I found an interesting juxtaposition of ideas this past week as I worked on an Advent sermon on the first chapter of John’s Gospel and received an email from my old friend Jeff containing a paper that he read at the AAR convention.
In his paper, he kindly chides religious leaders for using imagery such as light vs. dark (i.e., “followers of Jesus are in the light, and everyone else is in the dark”), which has disastrous outcomes, especially when propounded in the public square. True, dat.
At the same time, with my other little project on the desktop, I need to say, ‘well, we come by it rightly!’. John, and Jesus certainly aren’t shy about such language and imagery—John even raises the stakes to call followers of Jesus “children of God”! But are we?
I realize that I’m probably bumping into the limitations of John’s metaphor here, but this seems like a sticky wicket. (I’m not comfortable saying that I wish that John’s writing wasn’t so black-and-white, so I’ll just say that I’m wary of the misuse of his ideas.) True, John is probably just using a great literary device by putting forth such stark dualism as darkness/light and death/life (though the notorious DA Carson points out that it is not true dualism, for the pairs are not matched opposites: light overcomes darkness, and life overcomes death). But I think we might misuse it (or overuse it), and betray some of Jesus’ other teachings (about kindness, forgiveness, judging ourselves more harshly than others, and oh, say, loving our neighbors) in the process.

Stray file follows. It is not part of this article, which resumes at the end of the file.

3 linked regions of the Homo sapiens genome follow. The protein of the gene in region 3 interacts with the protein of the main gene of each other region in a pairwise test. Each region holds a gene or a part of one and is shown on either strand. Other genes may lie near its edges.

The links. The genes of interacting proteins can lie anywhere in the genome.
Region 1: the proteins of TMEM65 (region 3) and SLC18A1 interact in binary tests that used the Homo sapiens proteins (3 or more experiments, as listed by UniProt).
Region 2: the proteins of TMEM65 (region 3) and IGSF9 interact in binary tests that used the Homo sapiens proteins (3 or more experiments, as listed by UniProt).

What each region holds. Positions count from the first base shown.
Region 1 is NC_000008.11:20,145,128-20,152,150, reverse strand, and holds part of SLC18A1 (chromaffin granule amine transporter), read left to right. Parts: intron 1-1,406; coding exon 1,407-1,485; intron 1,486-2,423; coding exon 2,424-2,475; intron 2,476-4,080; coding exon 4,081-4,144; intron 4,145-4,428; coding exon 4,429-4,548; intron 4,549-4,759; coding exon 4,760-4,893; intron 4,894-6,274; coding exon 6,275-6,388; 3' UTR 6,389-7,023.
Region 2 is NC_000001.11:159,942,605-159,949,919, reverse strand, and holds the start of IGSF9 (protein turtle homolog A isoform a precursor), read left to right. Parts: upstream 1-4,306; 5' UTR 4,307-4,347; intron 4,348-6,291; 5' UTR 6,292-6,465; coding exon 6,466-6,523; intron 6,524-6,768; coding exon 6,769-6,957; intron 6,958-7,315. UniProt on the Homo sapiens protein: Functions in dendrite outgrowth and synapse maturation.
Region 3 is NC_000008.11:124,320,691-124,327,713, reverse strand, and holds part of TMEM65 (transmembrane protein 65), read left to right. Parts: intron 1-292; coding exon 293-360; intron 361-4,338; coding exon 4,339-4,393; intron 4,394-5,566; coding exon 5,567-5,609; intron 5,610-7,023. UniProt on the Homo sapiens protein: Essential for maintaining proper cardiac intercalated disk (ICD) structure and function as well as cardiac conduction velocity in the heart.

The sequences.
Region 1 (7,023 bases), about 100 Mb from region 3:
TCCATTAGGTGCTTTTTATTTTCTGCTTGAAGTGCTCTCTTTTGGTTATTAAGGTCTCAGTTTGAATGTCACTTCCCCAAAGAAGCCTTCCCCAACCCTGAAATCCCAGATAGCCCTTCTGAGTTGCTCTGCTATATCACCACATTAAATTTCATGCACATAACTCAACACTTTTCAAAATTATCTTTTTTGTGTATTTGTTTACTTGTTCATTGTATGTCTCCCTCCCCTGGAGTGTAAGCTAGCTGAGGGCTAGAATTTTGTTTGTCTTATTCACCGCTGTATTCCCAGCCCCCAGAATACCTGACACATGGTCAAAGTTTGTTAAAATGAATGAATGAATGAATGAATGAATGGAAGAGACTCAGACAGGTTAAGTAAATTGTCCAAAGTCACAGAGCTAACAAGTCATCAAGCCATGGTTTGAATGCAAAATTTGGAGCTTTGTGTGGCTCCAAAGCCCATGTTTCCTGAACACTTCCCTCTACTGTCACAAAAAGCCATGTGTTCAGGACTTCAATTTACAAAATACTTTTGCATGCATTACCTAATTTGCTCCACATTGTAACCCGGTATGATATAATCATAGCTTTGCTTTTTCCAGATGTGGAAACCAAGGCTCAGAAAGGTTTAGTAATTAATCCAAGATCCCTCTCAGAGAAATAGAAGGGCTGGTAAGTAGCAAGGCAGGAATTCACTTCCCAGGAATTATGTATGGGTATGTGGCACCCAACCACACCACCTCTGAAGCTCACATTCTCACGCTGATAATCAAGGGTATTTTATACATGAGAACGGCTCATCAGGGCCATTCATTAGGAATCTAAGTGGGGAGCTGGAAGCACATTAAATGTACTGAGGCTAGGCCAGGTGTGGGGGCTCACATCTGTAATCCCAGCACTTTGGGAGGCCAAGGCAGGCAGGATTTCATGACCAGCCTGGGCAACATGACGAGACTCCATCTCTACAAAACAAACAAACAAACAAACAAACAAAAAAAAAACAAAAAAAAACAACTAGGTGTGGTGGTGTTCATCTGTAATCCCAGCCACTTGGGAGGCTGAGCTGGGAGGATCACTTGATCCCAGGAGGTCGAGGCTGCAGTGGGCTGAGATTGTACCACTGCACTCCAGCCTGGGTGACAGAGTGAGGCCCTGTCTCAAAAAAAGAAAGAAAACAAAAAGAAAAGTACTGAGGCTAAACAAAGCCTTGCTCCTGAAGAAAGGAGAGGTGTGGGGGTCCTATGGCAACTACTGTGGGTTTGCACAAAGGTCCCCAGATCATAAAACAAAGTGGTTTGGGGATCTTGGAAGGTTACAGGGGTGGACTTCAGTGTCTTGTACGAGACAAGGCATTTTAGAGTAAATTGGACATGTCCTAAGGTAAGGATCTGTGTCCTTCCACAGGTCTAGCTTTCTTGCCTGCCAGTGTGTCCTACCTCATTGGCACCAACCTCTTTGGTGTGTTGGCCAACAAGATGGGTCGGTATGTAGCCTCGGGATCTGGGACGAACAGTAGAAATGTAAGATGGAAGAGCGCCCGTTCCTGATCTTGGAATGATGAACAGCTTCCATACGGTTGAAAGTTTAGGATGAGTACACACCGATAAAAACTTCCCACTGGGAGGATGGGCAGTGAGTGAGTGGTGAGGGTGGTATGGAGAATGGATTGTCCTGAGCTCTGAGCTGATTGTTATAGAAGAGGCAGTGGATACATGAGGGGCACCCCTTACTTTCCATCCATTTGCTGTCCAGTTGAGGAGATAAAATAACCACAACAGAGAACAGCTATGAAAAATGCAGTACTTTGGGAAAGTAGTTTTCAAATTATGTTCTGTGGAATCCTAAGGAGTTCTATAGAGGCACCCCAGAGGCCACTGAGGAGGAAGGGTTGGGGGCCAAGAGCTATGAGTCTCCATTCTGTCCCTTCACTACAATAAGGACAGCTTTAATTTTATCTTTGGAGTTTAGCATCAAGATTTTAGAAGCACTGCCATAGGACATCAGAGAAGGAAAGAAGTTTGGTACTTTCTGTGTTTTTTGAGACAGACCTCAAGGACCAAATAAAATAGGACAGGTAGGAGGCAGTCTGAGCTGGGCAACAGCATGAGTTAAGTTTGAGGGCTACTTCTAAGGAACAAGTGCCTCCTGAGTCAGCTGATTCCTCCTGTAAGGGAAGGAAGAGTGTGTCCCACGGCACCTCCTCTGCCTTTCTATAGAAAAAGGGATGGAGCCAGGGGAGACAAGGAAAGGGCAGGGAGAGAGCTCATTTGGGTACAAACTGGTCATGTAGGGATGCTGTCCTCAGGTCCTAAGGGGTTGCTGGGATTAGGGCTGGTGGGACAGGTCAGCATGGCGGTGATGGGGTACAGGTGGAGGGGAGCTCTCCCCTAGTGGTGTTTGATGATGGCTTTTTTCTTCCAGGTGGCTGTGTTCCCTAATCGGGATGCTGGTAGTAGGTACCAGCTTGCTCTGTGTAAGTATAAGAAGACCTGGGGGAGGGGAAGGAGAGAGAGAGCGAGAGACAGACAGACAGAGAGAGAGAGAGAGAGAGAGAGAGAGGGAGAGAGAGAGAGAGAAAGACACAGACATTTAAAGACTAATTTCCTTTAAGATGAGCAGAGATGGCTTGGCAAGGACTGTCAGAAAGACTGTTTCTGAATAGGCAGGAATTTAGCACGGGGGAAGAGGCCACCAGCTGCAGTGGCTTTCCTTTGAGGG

Because when we accept such stark dualism without caution, we too easily see ourselves in simplistic terms: in our identification with Jesus and in our attempts to follow his teachings, we find ourselves on this side of John’s balance sheet. But if we switch lenses, we see that things are not so neat-and-tidy. Jesus is the “true light,” and the world is in darkness, ‘made by Jesus, but not knowing him’. And from this perspective, we are not Jesus, we are the world. We can’t point fingers at anyone, because we are not on Jesus’ side, none of us. Jesus has brought a lot of light, but there are still dark corners. Including and especially the dark corners in our own lives.